The answers provided by Steinhoff chairwoman Heather Sonn on what has transpired at the multi-national retailer since an accounting scandal caused the company’s share price to fall over 95% were “wishy-washy” and “a lot of waffle really”, chairman of Parliament’s standing committee on finance Yunus Carrim said on Wednesday.
Sonn and commercial director Louis du Preez were briefing MPs on progress made since the accounting irregularities were uncovered and said they had managed to avert a total collapse of a company through “standstill agreements” with banks so the company does not default on loans.
“What they allow for, together with our creditors arrangements, for us to carry on with the process of bringing down our debt.”
MPs were not satisfied, demanding Sonn name those responsible for the crisis besides Markus Jooste, the disgraced former chief executive who resigned shortly after the scandal broke.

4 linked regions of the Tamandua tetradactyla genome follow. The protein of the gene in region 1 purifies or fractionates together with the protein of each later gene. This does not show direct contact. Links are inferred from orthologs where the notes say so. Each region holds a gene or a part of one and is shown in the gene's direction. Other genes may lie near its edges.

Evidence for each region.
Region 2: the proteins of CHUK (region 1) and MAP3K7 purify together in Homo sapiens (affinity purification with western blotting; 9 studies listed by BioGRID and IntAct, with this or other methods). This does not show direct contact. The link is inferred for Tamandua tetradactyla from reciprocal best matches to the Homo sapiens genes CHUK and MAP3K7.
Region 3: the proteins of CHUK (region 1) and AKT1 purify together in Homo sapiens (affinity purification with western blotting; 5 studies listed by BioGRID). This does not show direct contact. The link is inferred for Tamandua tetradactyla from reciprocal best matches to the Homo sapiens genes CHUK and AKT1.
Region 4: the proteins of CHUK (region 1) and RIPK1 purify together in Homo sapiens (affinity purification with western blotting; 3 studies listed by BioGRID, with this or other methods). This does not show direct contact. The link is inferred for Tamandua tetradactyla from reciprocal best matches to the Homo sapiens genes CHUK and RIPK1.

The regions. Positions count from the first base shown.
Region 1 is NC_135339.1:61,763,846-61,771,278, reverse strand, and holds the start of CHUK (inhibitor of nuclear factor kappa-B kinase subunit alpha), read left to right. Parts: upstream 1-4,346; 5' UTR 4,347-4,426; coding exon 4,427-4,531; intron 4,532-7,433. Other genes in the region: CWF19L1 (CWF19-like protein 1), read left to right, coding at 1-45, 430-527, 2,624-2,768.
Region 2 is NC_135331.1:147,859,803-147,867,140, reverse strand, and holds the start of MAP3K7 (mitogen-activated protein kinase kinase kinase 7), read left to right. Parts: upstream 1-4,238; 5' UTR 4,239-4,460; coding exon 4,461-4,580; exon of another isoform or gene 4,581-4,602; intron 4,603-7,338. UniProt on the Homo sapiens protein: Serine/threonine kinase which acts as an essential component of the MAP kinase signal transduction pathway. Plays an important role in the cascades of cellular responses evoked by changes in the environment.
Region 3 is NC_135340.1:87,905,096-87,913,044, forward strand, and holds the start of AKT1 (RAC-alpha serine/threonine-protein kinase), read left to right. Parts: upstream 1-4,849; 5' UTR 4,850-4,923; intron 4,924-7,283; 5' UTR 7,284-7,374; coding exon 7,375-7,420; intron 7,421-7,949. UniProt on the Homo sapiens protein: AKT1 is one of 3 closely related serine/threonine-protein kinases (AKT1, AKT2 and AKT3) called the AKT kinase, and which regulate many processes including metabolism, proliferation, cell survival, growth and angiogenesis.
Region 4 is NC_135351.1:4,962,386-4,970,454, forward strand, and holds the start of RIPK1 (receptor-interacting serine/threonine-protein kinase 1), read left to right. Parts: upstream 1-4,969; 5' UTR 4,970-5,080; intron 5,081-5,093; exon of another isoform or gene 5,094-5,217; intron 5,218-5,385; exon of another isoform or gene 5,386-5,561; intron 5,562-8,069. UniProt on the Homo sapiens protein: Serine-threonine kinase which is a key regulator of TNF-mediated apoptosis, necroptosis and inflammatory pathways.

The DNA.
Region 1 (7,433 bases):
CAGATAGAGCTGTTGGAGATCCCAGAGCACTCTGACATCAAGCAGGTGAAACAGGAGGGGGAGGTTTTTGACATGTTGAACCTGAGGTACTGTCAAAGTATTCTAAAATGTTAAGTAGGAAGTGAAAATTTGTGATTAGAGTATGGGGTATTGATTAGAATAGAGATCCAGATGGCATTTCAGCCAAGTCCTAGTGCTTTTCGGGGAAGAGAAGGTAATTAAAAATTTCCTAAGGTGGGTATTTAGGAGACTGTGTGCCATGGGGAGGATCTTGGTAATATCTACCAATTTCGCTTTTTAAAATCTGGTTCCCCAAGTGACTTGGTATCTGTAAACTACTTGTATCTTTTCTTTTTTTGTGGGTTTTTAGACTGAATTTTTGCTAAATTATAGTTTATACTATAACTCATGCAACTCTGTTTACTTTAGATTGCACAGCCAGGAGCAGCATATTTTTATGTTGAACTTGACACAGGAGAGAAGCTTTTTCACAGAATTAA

“Ms Sonn, it’s disappointing, it’s bordering on demoralising and we think you are not fully realising the gravity of the situation,” said Carrim.
Sonn denied trying to frustrate the parliamentary process, saying she was balancing the right of MPs to answers against not “jeopardising criminal processes” that were underway.
“Please don’t see what I’m doing here as an attempt to try and withhold anything.”
She said other individuals’ contracts were suspended, including that of former chief financial officer Ben La Grange, who is due to testify before the MPs later in the day.
Jooste was also due to testify on Wednesday but his testimony has been postponed to next week after he challenged a subpoena issued by Parliament. An agreement was reached in court that he appear on September 5.